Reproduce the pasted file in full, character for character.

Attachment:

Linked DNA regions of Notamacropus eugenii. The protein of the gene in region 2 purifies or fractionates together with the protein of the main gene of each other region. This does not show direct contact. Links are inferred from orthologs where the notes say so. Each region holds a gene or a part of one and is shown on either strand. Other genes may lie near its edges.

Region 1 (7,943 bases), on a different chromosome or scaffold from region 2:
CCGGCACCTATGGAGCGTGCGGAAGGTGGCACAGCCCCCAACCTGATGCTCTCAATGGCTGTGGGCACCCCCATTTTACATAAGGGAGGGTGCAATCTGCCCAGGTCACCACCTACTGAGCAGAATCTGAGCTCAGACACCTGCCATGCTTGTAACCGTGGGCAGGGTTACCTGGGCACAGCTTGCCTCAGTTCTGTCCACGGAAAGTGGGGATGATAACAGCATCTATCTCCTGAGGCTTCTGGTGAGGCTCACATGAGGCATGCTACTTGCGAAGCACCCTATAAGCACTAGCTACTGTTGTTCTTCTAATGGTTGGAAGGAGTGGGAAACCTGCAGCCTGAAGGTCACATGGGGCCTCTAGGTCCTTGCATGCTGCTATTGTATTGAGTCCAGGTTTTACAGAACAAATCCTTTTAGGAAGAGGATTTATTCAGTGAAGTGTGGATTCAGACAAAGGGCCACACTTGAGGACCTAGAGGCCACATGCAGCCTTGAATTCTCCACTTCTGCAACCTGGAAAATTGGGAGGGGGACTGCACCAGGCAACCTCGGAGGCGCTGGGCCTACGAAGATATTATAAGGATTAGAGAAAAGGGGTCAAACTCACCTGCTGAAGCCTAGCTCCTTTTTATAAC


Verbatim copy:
Linked DNA regions of Notamacropus eugenii. The protein of the gene in region 2 purifies or fractionates together with the protein of the main gene of each other region. This does not show direct contact. Links are inferred from orthologs where the notes say so. Each region holds a gene or a part of one and is shown on either strand. Other genes may lie near its edges.

Region 1 (7,943 bases), on a different chromosome or scaffold from region 2:
CCGGCACCTATGGAGCGTGCGGAAGGTGGCACAGCCCCCAACCTGATGCTCTCAATGGCTGTGGGCACCCCCATTTTACATAAGGGAGGGTGCAATCTGCCCAGGTCACCACCTACTGAGCAGAATCTGAGCTCAGACACCTGCCATGCTTGTAACCGTGGGCAGGGTTACCTGGGCACAGCTTGCCTCAGTTCTGTCCACGGAAAGTGGGGATGATAACAGCATCTATCTCCTGAGGCTTCTGGTGAGGCTCACATGAGGCATGCTACTTGCGAAGCACCCTATAAGCACTAGCTACTGTTGTTCTTCTAATGGTTGGAAGGAGTGGGAAACCTGCAGCCTGAAGGTCACATGGGGCCTCTAGGTCCTTGCATGCTGCTATTGTATTGAGTCCAGGTTTTACAGAACAAATCCTTTTAGGAAGAGGATTTATTCAGTGAAGTGTGGATTCAGACAAAGGGCCACACTTGAGGACCTAGAGGCCACATGCAGCCTTGAATTCTCCACTTCTGCAACCTGGAAAATTGGGAGGGGGACTGCACCAGGCAACCTCGGAGGCGCTGGGCCTACGAAGATATTATAAGGATTAGAGAAAAGGGGTCAAACTCACCTGCTGAAGCCTAGCTCCTTTTTATAAC